An ACLU Freedom of Information request reveals that the NSA considers Reagan's "Executive Order 12333" (previously) its "primary source" of spying authority — and so it conducts this surveillance without reporting to Congress on it.
The wordsmithing in the DoJ's secretive interpretation of 12333 is remarkably disingenuous — so much so that the briefing documents the NSA uses for its own operatives advises them to "stop…and readjust your vocabulary," because none of the meanings that the White House and the NSA assign to key words and phrases chimes with any English-speaker's understanding of their meanings.
In other words, EO 12333 is the main game in town for NSA surveillance. Of course, the debate about reforms to Section 215 and the FISA Amendments Act is tremendously important to Americans' privacy. But those authorities, while dramatically overbroad, pale in comparison to the executive order.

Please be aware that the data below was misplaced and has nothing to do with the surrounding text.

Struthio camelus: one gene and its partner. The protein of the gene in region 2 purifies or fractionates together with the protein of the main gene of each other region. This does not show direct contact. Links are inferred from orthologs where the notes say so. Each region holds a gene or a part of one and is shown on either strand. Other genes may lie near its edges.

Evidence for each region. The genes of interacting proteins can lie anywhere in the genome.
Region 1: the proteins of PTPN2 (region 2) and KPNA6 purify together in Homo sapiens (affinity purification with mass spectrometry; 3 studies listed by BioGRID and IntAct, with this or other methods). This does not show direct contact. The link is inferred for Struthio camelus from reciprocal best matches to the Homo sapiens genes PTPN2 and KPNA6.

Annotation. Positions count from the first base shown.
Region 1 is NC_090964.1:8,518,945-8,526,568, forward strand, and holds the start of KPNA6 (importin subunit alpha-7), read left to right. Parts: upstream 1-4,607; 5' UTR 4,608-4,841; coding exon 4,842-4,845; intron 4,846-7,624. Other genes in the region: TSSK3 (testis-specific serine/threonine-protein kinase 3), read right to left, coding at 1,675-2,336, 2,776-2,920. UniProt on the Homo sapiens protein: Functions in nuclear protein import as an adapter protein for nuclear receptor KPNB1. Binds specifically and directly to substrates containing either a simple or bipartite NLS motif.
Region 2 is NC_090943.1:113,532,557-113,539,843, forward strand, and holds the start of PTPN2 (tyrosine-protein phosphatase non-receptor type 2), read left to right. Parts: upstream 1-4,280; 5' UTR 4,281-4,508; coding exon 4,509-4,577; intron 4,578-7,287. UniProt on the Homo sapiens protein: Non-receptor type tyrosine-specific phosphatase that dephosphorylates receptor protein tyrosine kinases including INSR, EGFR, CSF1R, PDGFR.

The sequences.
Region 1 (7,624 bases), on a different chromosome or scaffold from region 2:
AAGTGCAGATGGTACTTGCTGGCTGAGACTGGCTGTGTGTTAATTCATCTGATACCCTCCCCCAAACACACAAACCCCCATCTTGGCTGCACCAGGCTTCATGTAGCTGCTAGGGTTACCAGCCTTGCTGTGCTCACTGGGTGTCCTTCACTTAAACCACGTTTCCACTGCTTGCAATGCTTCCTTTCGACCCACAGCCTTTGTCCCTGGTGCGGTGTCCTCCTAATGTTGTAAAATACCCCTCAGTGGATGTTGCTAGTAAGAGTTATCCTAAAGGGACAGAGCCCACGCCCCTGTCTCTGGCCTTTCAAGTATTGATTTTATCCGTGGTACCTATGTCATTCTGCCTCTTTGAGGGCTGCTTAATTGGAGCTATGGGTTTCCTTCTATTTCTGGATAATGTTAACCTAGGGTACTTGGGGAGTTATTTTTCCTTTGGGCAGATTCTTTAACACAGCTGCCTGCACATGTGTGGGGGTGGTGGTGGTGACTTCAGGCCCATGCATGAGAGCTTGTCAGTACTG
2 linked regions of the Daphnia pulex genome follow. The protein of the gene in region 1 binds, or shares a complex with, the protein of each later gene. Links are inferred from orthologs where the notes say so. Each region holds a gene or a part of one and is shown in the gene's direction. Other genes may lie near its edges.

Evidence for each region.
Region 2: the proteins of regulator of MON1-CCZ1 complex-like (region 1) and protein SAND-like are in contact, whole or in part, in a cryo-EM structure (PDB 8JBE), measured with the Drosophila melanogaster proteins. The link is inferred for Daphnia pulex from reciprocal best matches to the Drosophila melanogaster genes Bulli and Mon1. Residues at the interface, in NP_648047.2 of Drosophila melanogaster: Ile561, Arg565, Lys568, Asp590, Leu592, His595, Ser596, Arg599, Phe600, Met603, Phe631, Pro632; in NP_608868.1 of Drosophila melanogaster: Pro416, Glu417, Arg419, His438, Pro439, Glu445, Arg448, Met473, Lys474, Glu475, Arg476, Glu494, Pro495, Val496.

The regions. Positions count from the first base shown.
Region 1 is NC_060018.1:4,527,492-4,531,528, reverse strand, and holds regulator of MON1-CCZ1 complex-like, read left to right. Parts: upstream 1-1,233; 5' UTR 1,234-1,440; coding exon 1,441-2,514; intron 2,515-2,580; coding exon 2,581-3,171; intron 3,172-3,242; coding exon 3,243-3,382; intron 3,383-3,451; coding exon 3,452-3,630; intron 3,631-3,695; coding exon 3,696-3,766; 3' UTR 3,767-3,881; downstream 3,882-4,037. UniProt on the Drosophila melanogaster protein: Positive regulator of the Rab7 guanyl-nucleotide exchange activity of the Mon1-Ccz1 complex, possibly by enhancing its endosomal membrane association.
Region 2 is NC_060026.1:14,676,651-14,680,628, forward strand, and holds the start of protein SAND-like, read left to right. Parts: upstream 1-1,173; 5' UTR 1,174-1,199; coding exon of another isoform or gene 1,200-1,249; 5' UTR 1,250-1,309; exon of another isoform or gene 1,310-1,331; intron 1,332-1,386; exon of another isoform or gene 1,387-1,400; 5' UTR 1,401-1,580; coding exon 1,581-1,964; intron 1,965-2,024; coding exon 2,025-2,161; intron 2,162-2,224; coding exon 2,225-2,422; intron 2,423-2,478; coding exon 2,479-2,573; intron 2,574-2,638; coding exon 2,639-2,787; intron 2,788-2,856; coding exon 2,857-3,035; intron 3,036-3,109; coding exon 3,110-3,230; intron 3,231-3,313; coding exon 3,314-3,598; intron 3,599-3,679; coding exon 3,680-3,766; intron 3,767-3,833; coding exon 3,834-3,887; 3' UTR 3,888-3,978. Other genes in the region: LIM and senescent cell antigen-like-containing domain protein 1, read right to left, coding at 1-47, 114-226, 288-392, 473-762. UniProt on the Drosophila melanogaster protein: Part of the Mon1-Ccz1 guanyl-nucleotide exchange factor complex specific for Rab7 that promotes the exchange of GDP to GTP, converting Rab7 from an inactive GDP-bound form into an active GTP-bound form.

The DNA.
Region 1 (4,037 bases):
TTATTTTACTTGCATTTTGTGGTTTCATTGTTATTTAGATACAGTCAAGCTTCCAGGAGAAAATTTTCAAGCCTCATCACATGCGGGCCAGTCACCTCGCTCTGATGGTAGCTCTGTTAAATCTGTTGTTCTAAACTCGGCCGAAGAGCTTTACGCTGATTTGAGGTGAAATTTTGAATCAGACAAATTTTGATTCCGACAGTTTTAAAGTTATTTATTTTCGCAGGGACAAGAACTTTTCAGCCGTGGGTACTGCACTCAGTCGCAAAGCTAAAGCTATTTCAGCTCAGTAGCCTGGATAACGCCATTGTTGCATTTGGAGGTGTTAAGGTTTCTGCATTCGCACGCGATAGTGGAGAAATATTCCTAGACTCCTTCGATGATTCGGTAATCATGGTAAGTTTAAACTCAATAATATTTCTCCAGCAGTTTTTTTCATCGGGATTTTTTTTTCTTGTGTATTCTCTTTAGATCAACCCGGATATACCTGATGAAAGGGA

The documents make it clearer than ever that the government's vast surveillance apparatus is collecting information — including from Americans — about much more than just terrorist threats. The government generally defends its sweeping surveillance authorities by pointing to the threat of terrorism. But the truth is that its surveillance powers bear little relationship to that narrow goal. They reach far more broadly, allowing the government to monitor any international communication that contains "foreign intelligence information." That phrase is defined so nebulously that it could be read to encompass virtually every communication with one end outside the United States.
Some commentators have worried that the government could use this broad surveillance power to conduct economic espionage or to spy on Americans it hoped to convert into confidential informants.
New Documents Shed Light on One of the NSA's Most Powerful Tools [Alex Abdo/ACLU]
(Icon: The Bug Stops Here , DonkeyHotey, CC-BY)